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Earth Planets Space, Vol. 64 (No. 10), pp. 859-874, 2012
doi:10.5047/eps.2012.03.007

The Gyra washover fan in the Lefkada Lagoon, NW Greece—possible evidence of the 365 AD Crete earthquake and tsunami

Simon Matthias May1, Andreas Vött2, Helmut Brückner1, and Alessandra Smedile3

1Institute for Geography, Universität zu Köln, Albertus-Magnus-Platz, D-50923 Köln (Cologne), Germany
2Institute for Geography, Johannes Gutenberg-Universität Mainz, Johann-Joachim-Becher-Weg 21, D-55099 Mainz, Germany
3Istituto Nazionale di Geofisica e Vulcanologia, Via di Vigna Murata 605, 00143 Rome, Italy

(Received October 31, 2010; Revised November 11, 2011; Accepted March 31, 2012; Online published October 24, 2012)

Abstract: Coastal geomorphological and geological archives store valuable information about the geodynamic evolution of coastal areas and the contributing geomorphodynamic processes. The coastal geomorphology of the Lefkada-Preveza coastal zone, NW Greece, holds evidence for the influence of both gradual, low-energy and episodic, high-energy coastal processes. Situated close to the Hellenic Arc and the Cefalonia transform fault, the area belongs to one of the seismically most active regions in the Mediterranean. Thus, tsunami events are assumed to have contributed to the coastal evolution in the study area according to tsunami catalogues and field evidence from previous investigations. The northern part of the Lefkada Lagoon, separated from the Ionian Sea by an extensive barrier beach system, is characterized by a number of fan-like washover structures, formed by different washover generations. In this paper, we present detailed geomorphological, sedimentological, geochemical and foraminiferal investigations on the most prominent fan structure, the Gyra fan, based on terrestrial and lagoonal sediment cores. The Gyra fan consists of a coarse-grained sequence of fully marine origin on top of lagoonal mud and a palaeosol, respectively. The sequence shows numerous characteristics of extreme wave deposits. Due to the dimension and morphology of the fan, the existence of up to four consistent and correlative stratigraphic subunits, their landward thinning and their comparable sedimentary characteristics, we argue that a tsunami event induced the formation of the Gyra fan, comprising at least four major inundation impulses. According to radiocarbon dates, this geomorphological structure was most likely formed by teletsunami effects triggered by the 365 AD earthquake off western Crete.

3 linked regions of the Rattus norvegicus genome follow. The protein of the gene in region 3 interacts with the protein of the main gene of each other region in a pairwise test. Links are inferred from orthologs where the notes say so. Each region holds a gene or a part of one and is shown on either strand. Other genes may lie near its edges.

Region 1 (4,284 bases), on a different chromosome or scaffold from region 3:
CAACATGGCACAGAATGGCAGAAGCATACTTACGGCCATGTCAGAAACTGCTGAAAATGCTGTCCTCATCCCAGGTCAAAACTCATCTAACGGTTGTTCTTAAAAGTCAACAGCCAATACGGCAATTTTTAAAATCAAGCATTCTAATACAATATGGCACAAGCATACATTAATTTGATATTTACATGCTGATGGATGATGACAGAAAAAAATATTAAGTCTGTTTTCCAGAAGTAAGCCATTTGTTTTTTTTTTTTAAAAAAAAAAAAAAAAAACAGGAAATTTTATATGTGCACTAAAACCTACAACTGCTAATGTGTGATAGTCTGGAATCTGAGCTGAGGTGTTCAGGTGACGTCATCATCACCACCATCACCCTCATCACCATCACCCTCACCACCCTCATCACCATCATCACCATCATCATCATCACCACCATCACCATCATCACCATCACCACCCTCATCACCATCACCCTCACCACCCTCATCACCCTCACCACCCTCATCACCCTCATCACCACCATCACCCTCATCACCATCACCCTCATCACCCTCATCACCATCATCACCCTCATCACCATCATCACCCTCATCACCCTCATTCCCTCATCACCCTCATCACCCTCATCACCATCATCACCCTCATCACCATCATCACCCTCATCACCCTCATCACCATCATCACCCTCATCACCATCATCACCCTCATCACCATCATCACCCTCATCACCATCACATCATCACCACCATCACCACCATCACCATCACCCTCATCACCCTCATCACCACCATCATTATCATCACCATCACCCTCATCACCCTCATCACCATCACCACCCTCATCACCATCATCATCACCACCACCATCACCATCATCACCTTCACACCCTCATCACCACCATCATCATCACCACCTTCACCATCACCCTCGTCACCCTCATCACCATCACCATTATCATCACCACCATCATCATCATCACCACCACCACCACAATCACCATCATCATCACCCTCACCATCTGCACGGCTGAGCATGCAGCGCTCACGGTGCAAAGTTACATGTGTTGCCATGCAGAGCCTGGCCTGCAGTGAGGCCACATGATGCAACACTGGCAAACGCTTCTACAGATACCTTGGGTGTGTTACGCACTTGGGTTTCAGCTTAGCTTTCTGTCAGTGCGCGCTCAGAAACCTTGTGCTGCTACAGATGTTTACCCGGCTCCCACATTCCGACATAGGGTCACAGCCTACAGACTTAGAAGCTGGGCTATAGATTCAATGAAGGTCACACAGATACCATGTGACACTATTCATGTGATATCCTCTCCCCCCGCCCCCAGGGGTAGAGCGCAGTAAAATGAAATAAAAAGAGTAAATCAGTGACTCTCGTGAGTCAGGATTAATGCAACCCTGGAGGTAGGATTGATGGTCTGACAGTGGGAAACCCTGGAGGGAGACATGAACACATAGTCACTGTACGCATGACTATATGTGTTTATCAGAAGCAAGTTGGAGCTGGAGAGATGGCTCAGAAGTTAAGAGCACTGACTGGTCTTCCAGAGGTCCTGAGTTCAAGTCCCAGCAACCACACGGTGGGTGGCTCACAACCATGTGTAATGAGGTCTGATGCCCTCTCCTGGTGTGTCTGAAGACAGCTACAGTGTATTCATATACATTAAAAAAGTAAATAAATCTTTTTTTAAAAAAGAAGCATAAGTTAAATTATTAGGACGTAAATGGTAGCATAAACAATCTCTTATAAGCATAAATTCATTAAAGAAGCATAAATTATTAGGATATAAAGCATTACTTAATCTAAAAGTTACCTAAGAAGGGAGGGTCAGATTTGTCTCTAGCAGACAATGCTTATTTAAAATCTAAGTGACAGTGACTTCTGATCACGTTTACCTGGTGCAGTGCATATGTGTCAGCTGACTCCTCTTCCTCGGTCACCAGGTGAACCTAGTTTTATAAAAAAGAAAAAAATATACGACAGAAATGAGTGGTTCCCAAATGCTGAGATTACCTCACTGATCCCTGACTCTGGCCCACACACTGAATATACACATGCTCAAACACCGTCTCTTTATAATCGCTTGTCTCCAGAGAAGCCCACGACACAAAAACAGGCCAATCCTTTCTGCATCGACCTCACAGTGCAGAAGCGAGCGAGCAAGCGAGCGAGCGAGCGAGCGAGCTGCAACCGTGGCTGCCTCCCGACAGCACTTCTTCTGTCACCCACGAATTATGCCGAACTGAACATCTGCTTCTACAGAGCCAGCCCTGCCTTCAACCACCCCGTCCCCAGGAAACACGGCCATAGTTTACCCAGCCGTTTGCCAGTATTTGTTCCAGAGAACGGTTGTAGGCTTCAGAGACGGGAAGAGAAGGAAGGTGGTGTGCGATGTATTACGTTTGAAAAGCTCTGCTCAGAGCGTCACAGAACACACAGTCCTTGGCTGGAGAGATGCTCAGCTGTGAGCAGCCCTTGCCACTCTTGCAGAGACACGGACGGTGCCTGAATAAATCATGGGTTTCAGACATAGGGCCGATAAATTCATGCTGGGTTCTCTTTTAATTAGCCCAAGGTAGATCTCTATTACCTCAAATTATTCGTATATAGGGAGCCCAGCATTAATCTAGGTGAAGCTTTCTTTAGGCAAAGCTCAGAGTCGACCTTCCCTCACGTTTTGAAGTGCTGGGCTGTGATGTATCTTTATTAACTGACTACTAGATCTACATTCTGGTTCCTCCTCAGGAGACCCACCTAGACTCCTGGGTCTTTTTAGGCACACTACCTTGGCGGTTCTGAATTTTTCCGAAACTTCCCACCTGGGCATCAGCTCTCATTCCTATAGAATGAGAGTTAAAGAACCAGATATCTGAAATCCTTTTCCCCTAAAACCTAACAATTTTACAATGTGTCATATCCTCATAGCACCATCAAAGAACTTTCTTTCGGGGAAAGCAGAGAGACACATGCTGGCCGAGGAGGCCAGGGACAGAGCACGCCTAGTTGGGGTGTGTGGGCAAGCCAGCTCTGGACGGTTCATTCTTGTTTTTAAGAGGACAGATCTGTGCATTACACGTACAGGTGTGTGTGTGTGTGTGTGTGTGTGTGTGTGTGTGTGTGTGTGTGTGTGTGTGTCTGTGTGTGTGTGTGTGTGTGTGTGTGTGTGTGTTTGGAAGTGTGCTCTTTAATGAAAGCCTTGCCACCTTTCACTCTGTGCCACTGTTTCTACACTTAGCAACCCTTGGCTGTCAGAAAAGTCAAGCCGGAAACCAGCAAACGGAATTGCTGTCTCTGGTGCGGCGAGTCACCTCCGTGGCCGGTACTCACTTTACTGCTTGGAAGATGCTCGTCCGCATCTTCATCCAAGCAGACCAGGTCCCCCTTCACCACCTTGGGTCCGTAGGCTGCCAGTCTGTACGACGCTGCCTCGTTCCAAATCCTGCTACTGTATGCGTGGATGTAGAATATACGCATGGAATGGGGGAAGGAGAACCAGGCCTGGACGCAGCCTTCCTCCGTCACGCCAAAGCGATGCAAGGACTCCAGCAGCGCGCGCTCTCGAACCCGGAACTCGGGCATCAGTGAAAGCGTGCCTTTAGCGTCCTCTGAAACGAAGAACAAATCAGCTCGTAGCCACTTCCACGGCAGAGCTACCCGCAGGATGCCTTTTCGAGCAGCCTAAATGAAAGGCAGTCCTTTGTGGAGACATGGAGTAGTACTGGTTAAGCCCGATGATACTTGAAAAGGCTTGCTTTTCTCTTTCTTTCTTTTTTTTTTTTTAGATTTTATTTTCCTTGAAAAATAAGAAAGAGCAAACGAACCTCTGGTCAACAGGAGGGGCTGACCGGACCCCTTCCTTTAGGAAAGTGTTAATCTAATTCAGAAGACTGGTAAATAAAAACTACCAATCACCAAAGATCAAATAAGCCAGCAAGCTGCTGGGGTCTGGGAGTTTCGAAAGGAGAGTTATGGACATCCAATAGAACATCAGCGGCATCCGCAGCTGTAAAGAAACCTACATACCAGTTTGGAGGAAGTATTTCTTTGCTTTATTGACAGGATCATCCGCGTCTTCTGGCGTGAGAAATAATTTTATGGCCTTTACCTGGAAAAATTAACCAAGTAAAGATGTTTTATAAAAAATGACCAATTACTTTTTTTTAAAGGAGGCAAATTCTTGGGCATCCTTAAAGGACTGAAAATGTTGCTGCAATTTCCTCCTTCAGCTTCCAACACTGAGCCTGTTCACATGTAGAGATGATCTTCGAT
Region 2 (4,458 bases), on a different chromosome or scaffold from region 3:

Key words: Eastern Mediterranean, Lefkada Lagoon, washover fan, tsunami deposits, foraminifera, 365 AD tsunami.


Corresponding author E-mail: mays@uni-koeln.de


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